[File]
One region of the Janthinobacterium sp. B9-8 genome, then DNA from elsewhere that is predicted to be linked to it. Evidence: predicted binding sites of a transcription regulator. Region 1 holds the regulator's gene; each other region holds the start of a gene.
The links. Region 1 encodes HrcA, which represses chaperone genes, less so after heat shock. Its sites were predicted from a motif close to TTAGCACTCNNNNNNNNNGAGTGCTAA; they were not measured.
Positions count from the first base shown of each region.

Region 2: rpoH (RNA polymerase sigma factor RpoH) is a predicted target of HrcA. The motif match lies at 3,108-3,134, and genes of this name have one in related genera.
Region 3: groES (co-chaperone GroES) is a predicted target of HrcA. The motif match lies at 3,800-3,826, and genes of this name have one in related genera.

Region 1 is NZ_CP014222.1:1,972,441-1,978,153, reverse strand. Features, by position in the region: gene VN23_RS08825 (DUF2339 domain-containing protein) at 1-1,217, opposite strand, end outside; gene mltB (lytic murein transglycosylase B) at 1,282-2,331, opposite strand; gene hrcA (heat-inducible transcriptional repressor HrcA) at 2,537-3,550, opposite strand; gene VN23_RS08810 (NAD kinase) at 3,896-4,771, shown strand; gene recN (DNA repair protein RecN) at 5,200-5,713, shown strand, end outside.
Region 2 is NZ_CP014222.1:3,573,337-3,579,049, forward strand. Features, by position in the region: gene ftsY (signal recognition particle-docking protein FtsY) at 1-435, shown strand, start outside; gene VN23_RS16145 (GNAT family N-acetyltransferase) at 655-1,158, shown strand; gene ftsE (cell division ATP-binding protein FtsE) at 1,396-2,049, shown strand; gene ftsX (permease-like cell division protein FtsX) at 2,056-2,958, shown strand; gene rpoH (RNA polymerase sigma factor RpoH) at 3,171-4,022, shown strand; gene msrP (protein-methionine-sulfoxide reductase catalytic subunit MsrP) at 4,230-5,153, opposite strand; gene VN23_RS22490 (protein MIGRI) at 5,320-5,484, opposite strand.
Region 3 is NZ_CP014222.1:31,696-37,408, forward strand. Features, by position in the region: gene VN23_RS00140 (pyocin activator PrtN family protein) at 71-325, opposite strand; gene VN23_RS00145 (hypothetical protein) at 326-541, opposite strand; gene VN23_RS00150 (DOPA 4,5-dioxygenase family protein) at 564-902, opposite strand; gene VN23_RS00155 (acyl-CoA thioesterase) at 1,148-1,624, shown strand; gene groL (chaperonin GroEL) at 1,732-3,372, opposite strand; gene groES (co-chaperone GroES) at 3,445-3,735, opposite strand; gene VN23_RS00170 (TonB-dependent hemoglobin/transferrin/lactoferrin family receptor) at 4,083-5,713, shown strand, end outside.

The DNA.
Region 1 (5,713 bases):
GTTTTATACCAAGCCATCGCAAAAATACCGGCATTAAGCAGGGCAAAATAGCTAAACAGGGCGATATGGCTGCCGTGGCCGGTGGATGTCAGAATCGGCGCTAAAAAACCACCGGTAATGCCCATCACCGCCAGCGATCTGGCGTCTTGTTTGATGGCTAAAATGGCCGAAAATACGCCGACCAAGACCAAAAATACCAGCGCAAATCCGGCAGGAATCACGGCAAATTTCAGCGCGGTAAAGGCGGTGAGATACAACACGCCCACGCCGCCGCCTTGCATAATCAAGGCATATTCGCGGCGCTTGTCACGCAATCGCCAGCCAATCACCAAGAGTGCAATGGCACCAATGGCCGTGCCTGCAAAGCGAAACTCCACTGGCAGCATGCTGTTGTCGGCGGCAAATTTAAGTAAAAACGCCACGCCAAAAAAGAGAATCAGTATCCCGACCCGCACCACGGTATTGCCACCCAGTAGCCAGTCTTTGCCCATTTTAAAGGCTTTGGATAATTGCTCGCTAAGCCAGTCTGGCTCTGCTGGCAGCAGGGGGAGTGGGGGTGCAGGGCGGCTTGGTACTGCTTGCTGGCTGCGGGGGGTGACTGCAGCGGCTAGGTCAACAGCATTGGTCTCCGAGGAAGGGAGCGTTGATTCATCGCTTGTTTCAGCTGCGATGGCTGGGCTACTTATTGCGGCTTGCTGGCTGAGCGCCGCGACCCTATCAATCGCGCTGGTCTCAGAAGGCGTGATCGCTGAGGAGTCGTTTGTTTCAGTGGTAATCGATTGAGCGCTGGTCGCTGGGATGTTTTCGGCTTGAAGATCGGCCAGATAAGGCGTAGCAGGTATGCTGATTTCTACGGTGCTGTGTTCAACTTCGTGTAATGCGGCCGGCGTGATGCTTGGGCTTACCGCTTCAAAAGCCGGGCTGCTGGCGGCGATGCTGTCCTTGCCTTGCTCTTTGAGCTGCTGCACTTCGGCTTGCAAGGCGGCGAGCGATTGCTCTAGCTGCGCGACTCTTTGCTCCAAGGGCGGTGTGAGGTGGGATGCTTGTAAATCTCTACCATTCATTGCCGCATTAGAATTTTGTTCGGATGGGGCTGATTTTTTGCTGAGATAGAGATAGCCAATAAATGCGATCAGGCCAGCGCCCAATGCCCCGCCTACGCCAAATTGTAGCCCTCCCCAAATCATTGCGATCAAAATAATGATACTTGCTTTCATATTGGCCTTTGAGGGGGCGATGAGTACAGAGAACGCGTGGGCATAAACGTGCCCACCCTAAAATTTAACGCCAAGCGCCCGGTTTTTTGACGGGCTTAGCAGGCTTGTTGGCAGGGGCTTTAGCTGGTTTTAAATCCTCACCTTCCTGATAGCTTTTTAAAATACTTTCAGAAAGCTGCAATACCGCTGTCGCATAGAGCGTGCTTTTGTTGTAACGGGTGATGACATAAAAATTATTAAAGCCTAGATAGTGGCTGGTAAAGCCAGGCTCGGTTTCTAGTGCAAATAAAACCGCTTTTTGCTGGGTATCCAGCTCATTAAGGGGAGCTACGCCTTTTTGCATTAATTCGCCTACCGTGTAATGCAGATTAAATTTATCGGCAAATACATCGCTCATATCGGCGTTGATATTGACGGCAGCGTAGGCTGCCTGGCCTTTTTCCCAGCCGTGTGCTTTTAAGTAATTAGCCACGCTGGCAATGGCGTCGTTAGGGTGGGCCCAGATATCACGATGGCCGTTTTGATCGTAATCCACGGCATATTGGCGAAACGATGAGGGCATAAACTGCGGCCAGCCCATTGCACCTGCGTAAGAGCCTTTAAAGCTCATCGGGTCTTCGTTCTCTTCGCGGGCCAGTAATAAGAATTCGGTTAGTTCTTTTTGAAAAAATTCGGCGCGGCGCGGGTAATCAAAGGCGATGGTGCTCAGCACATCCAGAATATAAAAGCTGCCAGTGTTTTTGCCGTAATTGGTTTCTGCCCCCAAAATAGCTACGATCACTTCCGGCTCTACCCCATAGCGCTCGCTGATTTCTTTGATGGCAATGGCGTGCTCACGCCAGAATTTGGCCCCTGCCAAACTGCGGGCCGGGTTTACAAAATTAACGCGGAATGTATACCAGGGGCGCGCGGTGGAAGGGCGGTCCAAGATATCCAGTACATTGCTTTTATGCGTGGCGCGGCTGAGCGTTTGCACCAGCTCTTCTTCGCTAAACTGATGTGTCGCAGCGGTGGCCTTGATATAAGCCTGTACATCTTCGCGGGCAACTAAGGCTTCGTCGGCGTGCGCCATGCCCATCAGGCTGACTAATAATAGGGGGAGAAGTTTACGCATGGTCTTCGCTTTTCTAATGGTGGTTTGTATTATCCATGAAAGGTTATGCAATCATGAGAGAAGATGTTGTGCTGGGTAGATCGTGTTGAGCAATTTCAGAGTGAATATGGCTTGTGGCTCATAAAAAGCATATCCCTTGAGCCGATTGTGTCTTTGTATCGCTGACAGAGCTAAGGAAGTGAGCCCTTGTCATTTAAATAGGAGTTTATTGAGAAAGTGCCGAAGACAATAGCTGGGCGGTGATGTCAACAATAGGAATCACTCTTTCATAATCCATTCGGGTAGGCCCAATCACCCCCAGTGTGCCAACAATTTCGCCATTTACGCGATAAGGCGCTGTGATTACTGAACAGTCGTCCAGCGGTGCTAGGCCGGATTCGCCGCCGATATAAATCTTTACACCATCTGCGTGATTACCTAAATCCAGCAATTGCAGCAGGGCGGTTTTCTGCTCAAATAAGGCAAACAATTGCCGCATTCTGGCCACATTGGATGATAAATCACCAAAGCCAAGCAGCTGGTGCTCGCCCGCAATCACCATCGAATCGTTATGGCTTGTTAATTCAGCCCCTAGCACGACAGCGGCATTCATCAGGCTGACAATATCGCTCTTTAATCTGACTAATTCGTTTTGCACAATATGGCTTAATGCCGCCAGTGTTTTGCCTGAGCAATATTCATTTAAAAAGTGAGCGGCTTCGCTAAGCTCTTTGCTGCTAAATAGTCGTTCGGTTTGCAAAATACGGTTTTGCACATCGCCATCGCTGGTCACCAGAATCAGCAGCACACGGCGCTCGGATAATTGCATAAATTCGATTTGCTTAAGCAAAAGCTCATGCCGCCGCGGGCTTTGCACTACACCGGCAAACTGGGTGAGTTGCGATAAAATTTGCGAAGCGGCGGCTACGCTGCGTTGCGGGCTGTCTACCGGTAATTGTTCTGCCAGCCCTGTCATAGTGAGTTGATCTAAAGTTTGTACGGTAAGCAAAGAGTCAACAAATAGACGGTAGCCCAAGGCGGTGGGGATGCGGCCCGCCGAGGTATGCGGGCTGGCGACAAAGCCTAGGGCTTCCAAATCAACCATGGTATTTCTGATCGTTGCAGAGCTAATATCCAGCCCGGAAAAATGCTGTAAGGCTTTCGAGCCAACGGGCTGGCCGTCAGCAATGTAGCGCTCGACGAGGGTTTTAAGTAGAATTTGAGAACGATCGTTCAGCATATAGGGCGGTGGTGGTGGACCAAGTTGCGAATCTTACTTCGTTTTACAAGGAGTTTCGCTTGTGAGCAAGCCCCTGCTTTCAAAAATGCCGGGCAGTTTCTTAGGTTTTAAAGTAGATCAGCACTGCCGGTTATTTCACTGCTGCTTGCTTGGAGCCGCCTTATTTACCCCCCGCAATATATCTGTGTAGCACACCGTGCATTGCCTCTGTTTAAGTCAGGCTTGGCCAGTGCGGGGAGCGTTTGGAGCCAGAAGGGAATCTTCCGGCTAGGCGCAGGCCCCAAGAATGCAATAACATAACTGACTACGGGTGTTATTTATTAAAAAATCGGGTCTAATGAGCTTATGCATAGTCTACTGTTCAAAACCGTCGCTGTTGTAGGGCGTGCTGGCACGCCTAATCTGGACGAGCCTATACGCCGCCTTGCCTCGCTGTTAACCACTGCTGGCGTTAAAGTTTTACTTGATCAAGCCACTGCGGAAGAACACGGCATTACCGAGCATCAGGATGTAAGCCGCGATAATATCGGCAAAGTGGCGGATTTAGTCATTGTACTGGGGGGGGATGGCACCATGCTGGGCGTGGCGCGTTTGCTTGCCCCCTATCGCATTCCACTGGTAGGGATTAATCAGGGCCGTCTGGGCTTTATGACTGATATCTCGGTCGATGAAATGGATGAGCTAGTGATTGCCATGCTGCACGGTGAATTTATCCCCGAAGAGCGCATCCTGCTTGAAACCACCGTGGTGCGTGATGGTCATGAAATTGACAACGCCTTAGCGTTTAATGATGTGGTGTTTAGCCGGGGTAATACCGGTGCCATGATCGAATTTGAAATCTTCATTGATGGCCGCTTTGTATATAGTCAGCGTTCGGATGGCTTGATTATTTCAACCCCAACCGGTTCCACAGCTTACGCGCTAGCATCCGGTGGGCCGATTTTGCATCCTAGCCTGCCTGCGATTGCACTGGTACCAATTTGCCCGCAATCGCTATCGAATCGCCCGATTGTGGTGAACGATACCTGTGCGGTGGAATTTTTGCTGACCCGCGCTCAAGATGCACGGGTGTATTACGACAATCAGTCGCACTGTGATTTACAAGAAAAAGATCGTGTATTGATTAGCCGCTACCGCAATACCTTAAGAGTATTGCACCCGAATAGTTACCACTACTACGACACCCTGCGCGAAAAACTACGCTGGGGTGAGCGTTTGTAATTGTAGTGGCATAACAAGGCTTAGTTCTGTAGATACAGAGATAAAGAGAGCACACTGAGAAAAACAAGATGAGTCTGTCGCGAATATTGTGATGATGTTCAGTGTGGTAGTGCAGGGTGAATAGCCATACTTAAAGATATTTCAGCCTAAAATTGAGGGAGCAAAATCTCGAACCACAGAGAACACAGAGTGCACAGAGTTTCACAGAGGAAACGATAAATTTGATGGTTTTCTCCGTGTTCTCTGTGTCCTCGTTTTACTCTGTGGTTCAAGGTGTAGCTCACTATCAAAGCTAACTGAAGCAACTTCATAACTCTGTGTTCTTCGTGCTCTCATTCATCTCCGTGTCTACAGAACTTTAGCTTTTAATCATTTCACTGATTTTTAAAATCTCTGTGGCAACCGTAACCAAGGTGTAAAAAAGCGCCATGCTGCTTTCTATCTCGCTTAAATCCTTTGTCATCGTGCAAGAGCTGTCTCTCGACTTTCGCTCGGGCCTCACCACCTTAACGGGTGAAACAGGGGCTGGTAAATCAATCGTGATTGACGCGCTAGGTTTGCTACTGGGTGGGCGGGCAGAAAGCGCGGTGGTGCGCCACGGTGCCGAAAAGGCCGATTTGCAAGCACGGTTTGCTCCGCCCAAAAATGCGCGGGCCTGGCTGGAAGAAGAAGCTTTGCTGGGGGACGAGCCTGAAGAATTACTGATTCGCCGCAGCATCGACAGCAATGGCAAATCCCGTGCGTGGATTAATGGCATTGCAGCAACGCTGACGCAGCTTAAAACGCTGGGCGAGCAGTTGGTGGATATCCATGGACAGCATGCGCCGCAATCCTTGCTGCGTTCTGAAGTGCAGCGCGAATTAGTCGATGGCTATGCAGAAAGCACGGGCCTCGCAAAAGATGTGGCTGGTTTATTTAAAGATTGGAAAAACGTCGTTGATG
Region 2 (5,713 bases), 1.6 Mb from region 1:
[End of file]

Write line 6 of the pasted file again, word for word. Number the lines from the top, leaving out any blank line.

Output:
Region 1 is NZ_CP014222.1:1,972,441-1,978,153, reverse strand. Features, by position in the region: gene VN23_RS08825 (DUF2339 domain-containing protein) at 1-1,217, opposite strand, end outside; gene mltB (lytic murein transglycosylase B) at 1,282-2,331, opposite strand; gene hrcA (heat-inducible transcriptional repressor HrcA) at 2,537-3,550, opposite strand; gene VN23_RS08810 (NAD kinase) at 3,896-4,771, shown strand; gene recN (DNA repair protein RecN) at 5,200-5,713, shown strand, end outside.